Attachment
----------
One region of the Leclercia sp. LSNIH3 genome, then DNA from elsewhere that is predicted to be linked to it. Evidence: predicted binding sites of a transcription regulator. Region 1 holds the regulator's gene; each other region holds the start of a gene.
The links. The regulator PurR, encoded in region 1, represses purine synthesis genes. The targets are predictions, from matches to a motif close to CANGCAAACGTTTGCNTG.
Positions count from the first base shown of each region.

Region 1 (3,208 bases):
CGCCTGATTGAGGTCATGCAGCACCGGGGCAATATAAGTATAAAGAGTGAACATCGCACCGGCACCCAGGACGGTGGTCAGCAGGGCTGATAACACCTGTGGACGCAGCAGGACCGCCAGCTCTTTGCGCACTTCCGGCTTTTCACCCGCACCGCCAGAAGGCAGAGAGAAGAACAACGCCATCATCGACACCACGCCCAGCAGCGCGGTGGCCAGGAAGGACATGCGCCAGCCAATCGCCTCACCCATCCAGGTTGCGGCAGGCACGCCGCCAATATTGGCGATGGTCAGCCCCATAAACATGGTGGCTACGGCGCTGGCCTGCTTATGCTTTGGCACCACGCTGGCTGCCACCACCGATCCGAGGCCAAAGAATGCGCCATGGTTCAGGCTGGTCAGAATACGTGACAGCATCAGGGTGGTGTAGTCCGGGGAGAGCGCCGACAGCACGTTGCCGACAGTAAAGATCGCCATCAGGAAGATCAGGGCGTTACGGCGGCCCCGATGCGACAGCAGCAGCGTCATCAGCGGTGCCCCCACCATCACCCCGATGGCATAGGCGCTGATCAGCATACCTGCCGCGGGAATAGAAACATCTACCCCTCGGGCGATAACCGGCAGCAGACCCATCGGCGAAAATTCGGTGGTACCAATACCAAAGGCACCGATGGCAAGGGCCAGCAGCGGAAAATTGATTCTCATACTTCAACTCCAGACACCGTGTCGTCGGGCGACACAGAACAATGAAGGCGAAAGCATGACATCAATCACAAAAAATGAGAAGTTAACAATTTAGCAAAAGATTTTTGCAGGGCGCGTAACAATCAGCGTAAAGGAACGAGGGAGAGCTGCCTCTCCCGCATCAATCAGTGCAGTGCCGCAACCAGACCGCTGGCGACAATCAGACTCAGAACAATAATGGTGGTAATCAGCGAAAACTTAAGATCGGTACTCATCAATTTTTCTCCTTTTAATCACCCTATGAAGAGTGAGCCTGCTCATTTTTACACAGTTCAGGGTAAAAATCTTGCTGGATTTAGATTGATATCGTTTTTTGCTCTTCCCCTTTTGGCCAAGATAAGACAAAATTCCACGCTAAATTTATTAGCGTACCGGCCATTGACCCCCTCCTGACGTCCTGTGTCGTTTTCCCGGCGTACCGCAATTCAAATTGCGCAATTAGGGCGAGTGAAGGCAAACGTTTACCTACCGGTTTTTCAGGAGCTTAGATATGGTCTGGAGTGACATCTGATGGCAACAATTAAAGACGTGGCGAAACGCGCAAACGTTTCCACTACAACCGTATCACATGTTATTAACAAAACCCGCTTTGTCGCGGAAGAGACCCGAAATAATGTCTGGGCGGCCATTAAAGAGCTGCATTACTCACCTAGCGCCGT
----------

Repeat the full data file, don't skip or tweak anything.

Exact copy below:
One region of the Leclercia sp. LSNIH3 genome, then DNA from elsewhere that is predicted to be linked to it. Evidence: predicted binding sites of a transcription regulator. Region 1 holds the regulator's gene; each other region holds the start of a gene.
The links. The regulator PurR, encoded in region 1, represses purine synthesis genes. The targets are predictions, from matches to a motif close to CANGCAAACGTTTGCNTG.
Positions count from the first base shown of each region.

Region 1 (3,208 bases):
CGCCTGATTGAGGTCATGCAGCACCGGGGCAATATAAGTATAAAGAGTGAACATCGCACCGGCACCCAGGACGGTGGTCAGCAGGGCTGATAACACCTGTGGACGCAGCAGGACCGCCAGCTCTTTGCGCACTTCCGGCTTTTCACCCGCACCGCCAGAAGGCAGAGAGAAGAACAACGCCATCATCGACACCACGCCCAGCAGCGCGGTGGCCAGGAAGGACATGCGCCAGCCAATCGCCTCACCCATCCAGGTTGCGGCAGGCACGCCGCCAATATTGGCGATGGTCAGCCCCATAAACATGGTGGCTACGGCGCTGGCCTGCTTATGCTTTGGCACCACGCTGGCTGCCACCACCGATCCGAGGCCAAAGAATGCGCCATGGTTCAGGCTGGTCAGAATACGTGACAGCATCAGGGTGGTGTAGTCCGGGGAGAGCGCCGACAGCACGTTGCCGACAGTAAAGATCGCCATCAGGAAGATCAGGGCGTTACGGCGGCCCCGATGCGACAGCAGCAGCGTCATCAGCGGTGCCCCCACCATCACCCCGATGGCATAGGCGCTGATCAGCATACCTGCCGCGGGAATAGAAACATCTACCCCTCGGGCGATAACCGGCAGCAGACCCATCGGCGAAAATTCGGTGGTACCAATACCAAAGGCACCGATGGCAAGGGCCAGCAGCGGAAAATTGATTCTCATACTTCAACTCCAGACACCGTGTCGTCGGGCGACACAGAACAATGAAGGCGAAAGCATGACATCAATCACAAAAAATGAGAAGTTAACAATTTAGCAAAAGATTTTTGCAGGGCGCGTAACAATCAGCGTAAAGGAACGAGGGAGAGCTGCCTCTCCCGCATCAATCAGTGCAGTGCCGCAACCAGACCGCTGGCGACAATCAGACTCAGAACAATAATGGTGGTAATCAGCGAAAACTTAAGATCGGTACTCATCAATTTTTCTCCTTTTAATCACCCTATGAAGAGTGAGCCTGCTCATTTTTACACAGTTCAGGGTAAAAATCTTGCTGGATTTAGATTGATATCGTTTTTTGCTCTTCCCCTTTTGGCCAAGATAAGACAAAATTCCACGCTAAATTTATTAGCGTACCGGCCATTGACCCCCTCCTGACGTCCTGTGTCGTTTTCCCGGCGTACCGCAATTCAAATTGCGCAATTAGGGCGAGTGAAGGCAAACGTTTACCTACCGGTTTTTCAGGAGCTTAGATATGGTCTGGAGTGACATCTGATGGCAACAATTAAAGACGTGGCGAAACGCGCAAACGTTTCCACTACAACCGTATCACATGTTATTAACAAAACCCGCTTTGTCGCGGAAGAGACCCGAAATAATGTCTGGGCGGCCATTAAAGAGCTGCATTACTCACCTAGCGCCGT